Venturing is about variety and purpose centered on what the chartered organization can provide and what members want as well as are willing to gather to support their goals.


If you grew up in Scouting, you'll be looking for a package of deliverables that has been refined and honed to a precise result.


Venturing could not possibly meet that need. The nature of the program is that one scuba crew in the Pacific Northwest would not have the same needs as one in Maine or one in the Gulf of Mexico. However, they have one thing in common: arts and hobbies or sports bronze can be adapted to fit their program in a heartbeat. Even a sea scout bronze could be earned (if they're a sea scout unit).


One group of hunters in the mid-west would not look the same as avid backpackers in Alaska. They apply the people, program resources, and opportunities with very different outcomes.


It's a wonderful program for anyone with the patience and vision to adapt. (Yep, that's meant as a challenge!)

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Sea Scouting is a traditional program.


If you want some sort of non-traditional maritime Venturing Crew (not a Sea Scout Ship), and you want literature for it, look to Venturing itself not the Sea Scouting program (which is a subdivision of Venturing) to create such literature.


If you want traditional Sea Scouting, be a Ship. If you want something else, do like everyone else in Venturing and be a Crew that figures it out for themselves. (This isn't to say a Ship must be completely traditional, but rather it makes no sense to provide support for two different types of Sea Scouting, particularly when Venturing already exists as a create your own program system.)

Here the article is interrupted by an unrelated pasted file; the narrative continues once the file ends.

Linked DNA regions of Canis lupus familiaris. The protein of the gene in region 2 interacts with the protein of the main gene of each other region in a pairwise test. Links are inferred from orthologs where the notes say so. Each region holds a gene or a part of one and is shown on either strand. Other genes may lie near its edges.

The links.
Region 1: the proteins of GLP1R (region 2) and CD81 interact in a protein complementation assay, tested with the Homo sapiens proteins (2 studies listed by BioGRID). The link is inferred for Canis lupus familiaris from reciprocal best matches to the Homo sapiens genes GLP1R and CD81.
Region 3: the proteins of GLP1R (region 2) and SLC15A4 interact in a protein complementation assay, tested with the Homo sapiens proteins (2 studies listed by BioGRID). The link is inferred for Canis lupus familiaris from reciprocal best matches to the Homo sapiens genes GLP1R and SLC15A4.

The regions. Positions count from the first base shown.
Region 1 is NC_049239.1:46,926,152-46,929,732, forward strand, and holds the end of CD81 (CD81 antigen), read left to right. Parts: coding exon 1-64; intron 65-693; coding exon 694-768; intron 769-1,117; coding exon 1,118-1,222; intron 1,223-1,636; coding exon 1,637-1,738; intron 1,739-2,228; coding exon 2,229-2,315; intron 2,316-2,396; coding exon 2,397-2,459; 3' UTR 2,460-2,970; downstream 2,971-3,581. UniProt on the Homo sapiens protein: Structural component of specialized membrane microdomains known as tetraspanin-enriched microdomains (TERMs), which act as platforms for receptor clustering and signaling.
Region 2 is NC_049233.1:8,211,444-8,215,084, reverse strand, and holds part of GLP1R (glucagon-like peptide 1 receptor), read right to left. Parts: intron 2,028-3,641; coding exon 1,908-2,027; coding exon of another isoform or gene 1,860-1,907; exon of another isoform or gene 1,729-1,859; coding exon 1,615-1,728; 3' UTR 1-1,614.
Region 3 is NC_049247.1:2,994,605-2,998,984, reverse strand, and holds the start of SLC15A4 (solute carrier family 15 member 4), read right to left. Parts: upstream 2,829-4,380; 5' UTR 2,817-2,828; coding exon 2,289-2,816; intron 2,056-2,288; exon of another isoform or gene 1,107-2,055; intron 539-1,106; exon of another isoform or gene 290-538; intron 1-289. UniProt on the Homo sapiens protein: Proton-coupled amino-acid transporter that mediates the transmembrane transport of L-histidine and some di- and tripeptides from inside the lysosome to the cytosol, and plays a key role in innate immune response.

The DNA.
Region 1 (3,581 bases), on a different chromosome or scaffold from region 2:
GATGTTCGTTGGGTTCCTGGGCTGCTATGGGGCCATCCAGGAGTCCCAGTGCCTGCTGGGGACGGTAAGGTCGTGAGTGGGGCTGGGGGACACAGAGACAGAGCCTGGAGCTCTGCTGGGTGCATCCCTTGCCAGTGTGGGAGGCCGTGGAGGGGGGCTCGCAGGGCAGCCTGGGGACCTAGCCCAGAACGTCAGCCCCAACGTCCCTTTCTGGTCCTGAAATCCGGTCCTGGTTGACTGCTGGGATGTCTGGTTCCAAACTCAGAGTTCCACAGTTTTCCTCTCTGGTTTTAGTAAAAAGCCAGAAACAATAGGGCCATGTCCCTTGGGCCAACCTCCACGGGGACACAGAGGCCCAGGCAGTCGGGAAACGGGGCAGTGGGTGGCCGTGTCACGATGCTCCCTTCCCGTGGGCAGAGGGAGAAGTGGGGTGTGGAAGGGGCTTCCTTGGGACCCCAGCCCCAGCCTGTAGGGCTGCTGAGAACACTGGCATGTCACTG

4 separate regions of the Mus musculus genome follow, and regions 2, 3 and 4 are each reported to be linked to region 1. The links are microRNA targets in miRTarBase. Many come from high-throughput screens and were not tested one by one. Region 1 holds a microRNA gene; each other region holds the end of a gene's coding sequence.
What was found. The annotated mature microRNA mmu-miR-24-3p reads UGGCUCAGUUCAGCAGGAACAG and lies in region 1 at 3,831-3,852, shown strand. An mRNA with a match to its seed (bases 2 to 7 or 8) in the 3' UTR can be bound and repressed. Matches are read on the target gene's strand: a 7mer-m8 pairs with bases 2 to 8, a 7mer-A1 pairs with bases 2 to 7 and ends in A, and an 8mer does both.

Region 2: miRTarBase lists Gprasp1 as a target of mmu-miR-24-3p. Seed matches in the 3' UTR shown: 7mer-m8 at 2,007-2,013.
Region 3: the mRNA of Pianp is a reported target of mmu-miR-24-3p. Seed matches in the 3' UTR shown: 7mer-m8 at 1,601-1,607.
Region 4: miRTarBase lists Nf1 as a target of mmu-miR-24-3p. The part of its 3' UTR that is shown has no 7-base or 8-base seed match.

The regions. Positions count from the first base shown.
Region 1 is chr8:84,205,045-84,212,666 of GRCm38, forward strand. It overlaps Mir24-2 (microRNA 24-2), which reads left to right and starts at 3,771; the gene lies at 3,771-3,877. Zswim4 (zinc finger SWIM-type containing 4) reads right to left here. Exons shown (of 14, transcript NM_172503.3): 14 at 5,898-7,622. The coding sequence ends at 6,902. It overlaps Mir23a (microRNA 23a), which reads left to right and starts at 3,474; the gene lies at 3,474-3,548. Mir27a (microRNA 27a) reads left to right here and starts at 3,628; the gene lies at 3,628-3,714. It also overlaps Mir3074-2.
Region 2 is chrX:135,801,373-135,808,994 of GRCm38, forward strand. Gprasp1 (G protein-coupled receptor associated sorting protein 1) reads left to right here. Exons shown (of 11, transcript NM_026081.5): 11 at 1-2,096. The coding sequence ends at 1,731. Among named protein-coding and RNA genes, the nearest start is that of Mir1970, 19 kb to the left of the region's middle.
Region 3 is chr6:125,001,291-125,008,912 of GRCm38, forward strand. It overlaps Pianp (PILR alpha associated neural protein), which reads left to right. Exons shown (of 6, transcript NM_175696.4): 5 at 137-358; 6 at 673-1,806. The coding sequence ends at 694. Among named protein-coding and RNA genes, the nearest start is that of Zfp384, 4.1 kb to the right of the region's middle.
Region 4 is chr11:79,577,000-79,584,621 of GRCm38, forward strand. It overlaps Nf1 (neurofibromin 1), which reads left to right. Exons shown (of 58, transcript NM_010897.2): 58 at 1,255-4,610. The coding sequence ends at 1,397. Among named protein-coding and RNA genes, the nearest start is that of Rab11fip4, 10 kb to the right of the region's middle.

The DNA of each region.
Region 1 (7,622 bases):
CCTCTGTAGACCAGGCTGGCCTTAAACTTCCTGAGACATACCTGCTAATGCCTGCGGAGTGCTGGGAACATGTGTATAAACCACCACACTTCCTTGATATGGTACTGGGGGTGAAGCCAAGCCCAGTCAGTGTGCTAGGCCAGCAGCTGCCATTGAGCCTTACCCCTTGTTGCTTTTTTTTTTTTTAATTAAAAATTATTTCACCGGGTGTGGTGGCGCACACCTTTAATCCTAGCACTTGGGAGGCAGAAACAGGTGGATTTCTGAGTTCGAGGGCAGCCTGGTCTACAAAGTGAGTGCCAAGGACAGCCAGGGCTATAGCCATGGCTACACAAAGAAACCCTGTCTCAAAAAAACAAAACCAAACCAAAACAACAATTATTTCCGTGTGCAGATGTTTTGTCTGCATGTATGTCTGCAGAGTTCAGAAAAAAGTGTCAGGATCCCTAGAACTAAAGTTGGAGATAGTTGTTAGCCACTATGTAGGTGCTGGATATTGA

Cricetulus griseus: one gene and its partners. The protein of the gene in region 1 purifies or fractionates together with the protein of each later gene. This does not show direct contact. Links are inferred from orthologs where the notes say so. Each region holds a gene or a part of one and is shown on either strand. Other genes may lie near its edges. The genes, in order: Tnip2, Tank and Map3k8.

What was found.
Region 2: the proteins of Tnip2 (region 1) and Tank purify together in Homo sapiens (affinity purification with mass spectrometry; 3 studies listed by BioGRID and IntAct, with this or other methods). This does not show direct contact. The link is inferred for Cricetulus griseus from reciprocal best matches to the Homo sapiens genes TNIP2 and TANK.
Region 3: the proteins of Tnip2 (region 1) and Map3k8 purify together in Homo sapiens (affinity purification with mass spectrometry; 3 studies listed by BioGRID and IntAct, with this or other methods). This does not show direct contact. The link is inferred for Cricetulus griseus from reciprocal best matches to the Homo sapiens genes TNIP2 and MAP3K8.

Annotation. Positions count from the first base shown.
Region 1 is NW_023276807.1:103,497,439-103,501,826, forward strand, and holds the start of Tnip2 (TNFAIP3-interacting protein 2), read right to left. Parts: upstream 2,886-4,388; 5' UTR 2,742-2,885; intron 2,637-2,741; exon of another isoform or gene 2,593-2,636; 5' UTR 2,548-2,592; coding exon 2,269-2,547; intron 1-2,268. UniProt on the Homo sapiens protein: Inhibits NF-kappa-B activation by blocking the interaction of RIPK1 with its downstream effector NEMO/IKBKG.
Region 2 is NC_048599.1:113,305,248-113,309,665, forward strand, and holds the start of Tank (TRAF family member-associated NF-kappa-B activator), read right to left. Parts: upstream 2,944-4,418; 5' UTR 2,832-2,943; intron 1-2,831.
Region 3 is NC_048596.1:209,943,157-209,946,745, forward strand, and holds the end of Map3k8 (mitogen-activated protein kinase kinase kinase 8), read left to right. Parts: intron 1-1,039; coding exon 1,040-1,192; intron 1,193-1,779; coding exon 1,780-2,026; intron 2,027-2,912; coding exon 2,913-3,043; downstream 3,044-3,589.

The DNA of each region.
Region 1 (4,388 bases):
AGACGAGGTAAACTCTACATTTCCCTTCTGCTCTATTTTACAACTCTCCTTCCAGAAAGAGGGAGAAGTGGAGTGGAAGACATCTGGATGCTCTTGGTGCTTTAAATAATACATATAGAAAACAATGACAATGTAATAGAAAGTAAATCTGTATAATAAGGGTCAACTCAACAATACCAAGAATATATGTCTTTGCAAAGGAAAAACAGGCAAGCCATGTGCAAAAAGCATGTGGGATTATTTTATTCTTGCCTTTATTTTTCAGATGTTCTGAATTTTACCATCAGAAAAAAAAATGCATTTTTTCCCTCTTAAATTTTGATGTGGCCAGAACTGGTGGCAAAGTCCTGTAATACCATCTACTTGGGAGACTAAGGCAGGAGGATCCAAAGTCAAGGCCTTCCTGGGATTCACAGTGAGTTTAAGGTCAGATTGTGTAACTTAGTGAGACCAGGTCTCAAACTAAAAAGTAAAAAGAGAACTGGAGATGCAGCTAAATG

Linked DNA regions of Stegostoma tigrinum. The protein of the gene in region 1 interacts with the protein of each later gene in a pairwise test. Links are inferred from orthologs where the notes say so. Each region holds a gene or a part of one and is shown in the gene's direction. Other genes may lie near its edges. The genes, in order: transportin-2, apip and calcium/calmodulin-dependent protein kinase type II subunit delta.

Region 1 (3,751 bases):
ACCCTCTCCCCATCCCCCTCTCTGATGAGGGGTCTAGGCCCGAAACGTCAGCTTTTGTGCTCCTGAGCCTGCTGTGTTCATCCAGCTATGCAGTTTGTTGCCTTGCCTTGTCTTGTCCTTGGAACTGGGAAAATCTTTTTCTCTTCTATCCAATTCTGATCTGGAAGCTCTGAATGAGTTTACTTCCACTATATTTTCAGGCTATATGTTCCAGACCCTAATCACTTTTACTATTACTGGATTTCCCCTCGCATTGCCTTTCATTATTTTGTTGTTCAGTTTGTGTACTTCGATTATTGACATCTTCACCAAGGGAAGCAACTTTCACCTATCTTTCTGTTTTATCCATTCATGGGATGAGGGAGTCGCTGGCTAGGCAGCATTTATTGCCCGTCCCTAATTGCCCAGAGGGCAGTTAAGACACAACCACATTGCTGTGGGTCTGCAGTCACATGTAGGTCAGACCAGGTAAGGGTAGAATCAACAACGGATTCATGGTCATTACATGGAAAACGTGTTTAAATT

Listen, I personally am not looking for anything at all out of Venturing. That is because I don't do Venturing. Maybe at some point I will, but at the moment I can't do it. I don't have the time, and even if I did I have no desire. I like serving Scouting. I do it reasonably well. When I need to advocate to someone outside BSA I stick up for Venturing as well as anyone does, but when sitting around the campfire I am going to advocate for Scouting.


Oh, as for needing a lot of literature, I think I completely understand. I have a small library of things just in my personal collection. And like so many others I wear more than one hat and so need more than one set of literature... then there is the camping equipment, uniforms, gas, oil, wear and tear on the car (darn flat tire!)...(This message has been edited by Proud Eagle)

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Gentlemen please let me clarify my recent ravings, first of all I am in Venturing as a unit commissioner. I am not outside the scouting movement. I am a person who enjoys Venturing, Sea Scouting and Exploring. About the publications this is what I mean. Crew Program Guides, Non-Traditional Ship Planning or Program Guide. the 5 clusters of Venturing would publish seperate program guides for each of the five clusters. The only

difference would be Sea Scouting which has it's own manual.

Then there would be a Venturing Handbook and the Ranger Handbook

also an Advisor and Committee Manual which could also have a section included for Sea Scout Leaders. Venturing Handbook would have all the general information concerning the program and the Crew Program Guides would be for each of the other clusters and Sea Scouts or Aquatic Interest Venturing could use the Non-Traditional Ship Planning or Program Guide .